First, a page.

As the FIFA World Soccer Cup in Brazil just begun, we have decided to show you that, if elite athletes with asthma can do it, you can do it as well.
The beginning of spring puts everybody into a happy mood. The flowers bloom and Mother Nature opens her arms, sharing the brightest colors and balmiest temperatures.
The days last longer. We can enjoy the resplendent sunset after a full day of work. And our children can spend more time outdoors running and playing after a full day at school. It’s all about connecting with our surroundings after a long, indoor winter season.
All of the above feels like an idyllic scenario, until you discover you’re allergic to pollen.
Yes. If you are already on shots you will have to keep on the same dose once you find out to not build up to higher doses, which will involve higher risks for possible shot reactions. This way we prevent the risk of an allergic reaction to shots which can in turn affect the baby. If you know you are already pregnant before starting shots then it is much better to wait until the baby is born to start immunotherapy.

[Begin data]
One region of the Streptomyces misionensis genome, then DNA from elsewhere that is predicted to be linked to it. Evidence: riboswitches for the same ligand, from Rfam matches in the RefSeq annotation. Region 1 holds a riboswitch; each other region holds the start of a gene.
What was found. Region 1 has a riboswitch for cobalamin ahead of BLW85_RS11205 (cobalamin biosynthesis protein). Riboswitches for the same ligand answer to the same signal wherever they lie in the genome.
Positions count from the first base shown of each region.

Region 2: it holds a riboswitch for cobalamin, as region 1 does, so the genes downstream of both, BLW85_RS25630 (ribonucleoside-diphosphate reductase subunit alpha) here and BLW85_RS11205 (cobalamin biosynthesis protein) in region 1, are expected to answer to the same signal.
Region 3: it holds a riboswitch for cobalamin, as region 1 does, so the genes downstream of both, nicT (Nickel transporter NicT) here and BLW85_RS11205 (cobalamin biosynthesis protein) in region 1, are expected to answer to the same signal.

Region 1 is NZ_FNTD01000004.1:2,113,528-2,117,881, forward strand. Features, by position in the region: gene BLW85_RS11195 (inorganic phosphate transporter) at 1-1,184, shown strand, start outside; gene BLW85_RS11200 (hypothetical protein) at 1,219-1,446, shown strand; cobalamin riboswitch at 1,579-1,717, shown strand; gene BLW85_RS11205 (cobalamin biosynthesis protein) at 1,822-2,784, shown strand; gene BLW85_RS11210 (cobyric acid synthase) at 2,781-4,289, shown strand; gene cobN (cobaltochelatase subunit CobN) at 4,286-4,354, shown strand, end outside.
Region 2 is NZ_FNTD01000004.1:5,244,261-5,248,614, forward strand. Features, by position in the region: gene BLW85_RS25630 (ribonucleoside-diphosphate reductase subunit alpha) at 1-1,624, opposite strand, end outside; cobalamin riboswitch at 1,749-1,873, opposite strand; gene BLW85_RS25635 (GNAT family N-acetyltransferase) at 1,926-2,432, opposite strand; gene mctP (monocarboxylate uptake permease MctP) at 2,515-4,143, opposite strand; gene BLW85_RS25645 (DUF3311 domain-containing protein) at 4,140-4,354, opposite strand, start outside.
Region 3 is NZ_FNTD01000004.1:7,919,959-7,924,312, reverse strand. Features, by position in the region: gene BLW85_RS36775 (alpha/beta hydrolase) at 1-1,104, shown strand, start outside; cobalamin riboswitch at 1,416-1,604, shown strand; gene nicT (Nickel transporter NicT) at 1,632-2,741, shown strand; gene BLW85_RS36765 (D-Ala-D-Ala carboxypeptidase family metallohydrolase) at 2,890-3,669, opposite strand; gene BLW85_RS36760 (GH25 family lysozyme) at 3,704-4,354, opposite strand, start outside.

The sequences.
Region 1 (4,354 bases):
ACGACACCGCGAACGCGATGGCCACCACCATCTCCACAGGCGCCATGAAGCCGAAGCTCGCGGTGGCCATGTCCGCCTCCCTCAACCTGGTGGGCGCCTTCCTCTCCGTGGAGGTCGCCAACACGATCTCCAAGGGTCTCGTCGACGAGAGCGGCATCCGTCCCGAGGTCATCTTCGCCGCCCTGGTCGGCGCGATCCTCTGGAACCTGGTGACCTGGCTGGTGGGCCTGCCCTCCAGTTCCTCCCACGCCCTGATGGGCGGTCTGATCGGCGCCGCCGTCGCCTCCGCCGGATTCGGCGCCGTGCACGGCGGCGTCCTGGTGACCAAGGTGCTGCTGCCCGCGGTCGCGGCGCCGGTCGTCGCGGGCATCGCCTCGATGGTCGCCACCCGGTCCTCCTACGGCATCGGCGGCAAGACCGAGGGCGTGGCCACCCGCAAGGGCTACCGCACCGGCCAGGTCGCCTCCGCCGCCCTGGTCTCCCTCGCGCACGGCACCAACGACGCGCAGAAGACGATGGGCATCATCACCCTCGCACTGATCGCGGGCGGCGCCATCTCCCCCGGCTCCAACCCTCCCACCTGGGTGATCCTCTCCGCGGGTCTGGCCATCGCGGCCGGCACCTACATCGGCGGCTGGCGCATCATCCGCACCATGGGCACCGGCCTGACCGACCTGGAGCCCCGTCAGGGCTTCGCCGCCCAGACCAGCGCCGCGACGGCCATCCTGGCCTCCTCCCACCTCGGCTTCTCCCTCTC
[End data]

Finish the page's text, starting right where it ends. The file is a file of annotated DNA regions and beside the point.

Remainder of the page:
In general, allergy shots can be started after 2 years of age and continued until 75 years old. However, as with any medical treatment, there are sometimes exceptions which vary on the individual needs of the patient; there are cases when patients younger than 2 or patients older than 75 can be on allergy shots.